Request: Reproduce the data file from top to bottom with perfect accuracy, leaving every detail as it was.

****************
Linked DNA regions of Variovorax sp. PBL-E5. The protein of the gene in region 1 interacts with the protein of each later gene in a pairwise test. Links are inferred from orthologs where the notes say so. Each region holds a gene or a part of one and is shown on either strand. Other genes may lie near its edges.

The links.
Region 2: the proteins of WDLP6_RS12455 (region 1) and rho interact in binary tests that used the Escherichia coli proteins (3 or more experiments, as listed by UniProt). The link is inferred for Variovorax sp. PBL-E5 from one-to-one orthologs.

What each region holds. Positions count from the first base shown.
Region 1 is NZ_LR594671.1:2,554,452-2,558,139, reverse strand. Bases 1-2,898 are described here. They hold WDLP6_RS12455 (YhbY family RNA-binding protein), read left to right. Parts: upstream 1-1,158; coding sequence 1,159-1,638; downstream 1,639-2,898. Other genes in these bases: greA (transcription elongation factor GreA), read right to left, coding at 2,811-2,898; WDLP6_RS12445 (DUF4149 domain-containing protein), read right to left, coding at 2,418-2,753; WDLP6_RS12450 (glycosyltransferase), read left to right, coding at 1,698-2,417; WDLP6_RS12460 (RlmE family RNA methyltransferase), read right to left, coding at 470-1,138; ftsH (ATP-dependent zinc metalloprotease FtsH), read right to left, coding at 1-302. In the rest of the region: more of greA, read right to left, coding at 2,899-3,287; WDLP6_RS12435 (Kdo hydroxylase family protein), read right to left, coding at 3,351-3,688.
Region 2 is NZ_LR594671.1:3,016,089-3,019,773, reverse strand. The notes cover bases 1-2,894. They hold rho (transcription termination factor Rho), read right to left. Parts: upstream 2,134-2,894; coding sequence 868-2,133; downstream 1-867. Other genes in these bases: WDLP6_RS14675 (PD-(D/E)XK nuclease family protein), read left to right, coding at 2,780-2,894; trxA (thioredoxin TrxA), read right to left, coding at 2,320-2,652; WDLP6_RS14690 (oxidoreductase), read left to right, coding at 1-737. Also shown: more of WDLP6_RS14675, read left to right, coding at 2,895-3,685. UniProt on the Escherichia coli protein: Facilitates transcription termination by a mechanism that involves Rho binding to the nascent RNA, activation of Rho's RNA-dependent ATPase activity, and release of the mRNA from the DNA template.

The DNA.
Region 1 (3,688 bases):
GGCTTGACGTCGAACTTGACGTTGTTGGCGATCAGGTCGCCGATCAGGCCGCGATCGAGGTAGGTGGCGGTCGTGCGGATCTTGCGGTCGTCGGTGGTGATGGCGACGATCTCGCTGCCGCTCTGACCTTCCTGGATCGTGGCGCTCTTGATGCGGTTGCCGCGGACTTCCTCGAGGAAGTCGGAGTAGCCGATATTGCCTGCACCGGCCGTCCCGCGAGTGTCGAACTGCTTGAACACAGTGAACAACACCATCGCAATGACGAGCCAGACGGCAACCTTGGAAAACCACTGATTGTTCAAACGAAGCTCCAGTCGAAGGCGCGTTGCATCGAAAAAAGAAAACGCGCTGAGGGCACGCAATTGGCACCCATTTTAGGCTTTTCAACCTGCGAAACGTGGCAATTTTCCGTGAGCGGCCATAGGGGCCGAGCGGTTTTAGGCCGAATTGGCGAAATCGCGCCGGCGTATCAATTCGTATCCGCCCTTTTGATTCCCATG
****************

Linked DNA regions of Variovorax sp. PBL-E5. The protein of the gene in region 1 interacts with the protein of each later gene in a pairwise test. Links are inferred from orthologs where the notes say so. Each region holds a gene or a part of one and is shown on either strand. Other genes may lie near its edges.

The links.
Region 2: the proteins of WDLP6_RS12455 (region 1) and rho interact in binary tests that used the Escherichia coli proteins (3 or more experiments, as listed by UniProt). The link is inferred for Variovorax sp. PBL-E5 from one-to-one orthologs.

What each region holds. Positions count from the first base shown.
Region 1 is NZ_LR594671.1:2,554,452-2,558,139, reverse strand. Bases 1-2,898 are described here. They hold WDLP6_RS12455 (YhbY family RNA-binding protein), read left to right. Parts: upstream 1-1,158; coding sequence 1,159-1,638; downstream 1,639-2,898. Other genes in these bases: greA (transcription elongation factor GreA), read right to left, coding at 2,811-2,898; WDLP6_RS12445 (DUF4149 domain-containing protein), read right to left, coding at 2,418-2,753; WDLP6_RS12450 (glycosyltransferase), read left to right, coding at 1,698-2,417; WDLP6_RS12460 (RlmE family RNA methyltransferase), read right to left, coding at 470-1,138; ftsH (ATP-dependent zinc metalloprotease FtsH), read right to left, coding at 1-302. In the rest of the region: more of greA, read right to left, coding at 2,899-3,287; WDLP6_RS12435 (Kdo hydroxylase family protein), read right to left, coding at 3,351-3,688.
Region 2 is NZ_LR594671.1:3,016,089-3,019,773, reverse strand. The notes cover bases 1-2,894. They hold rho (transcription termination factor Rho), read right to left. Parts: upstream 2,134-2,894; coding sequence 868-2,133; downstream 1-867. Other genes in these bases: WDLP6_RS14675 (PD-(D/E)XK nuclease family protein), read left to right, coding at 2,780-2,894; trxA (thioredoxin TrxA), read right to left, coding at 2,320-2,652; WDLP6_RS14690 (oxidoreductase), read left to right, coding at 1-737. Also shown: more of WDLP6_RS14675, read left to right, coding at 2,895-3,685. UniProt on the Escherichia coli protein: Facilitates transcription termination by a mechanism that involves Rho binding to the nascent RNA, activation of Rho's RNA-dependent ATPase activity, and release of the mRNA from the DNA template.

The DNA.
Region 1 (3,688 bases):
GGCTTGACGTCGAACTTGACGTTGTTGGCGATCAGGTCGCCGATCAGGCCGCGATCGAGGTAGGTGGCGGTCGTGCGGATCTTGCGGTCGTCGGTGGTGATGGCGACGATCTCGCTGCCGCTCTGACCTTCCTGGATCGTGGCGCTCTTGATGCGGTTGCCGCGGACTTCCTCGAGGAAGTCGGAGTAGCCGATATTGCCTGCACCGGCCGTCCCGCGAGTGTCGAACTGCTTGAACACAGTGAACAACACCATCGCAATGACGAGCCAGACGGCAACCTTGGAAAACCACTGATTGTTCAAACGAAGCTCCAGTCGAAGGCGCGTTGCATCGAAAAAAGAAAACGCGCTGAGGGCACGCAATTGGCACCCATTTTAGGCTTTTCAACCTGCGAAACGTGGCAATTTTCCGTGAGCGGCCATAGGGGCCGAGCGGTTTTAGGCCGAATTGGCGAAATCGCGCCGGCGTATCAATTCGTATCCGCCCTTTTGATTCCCATG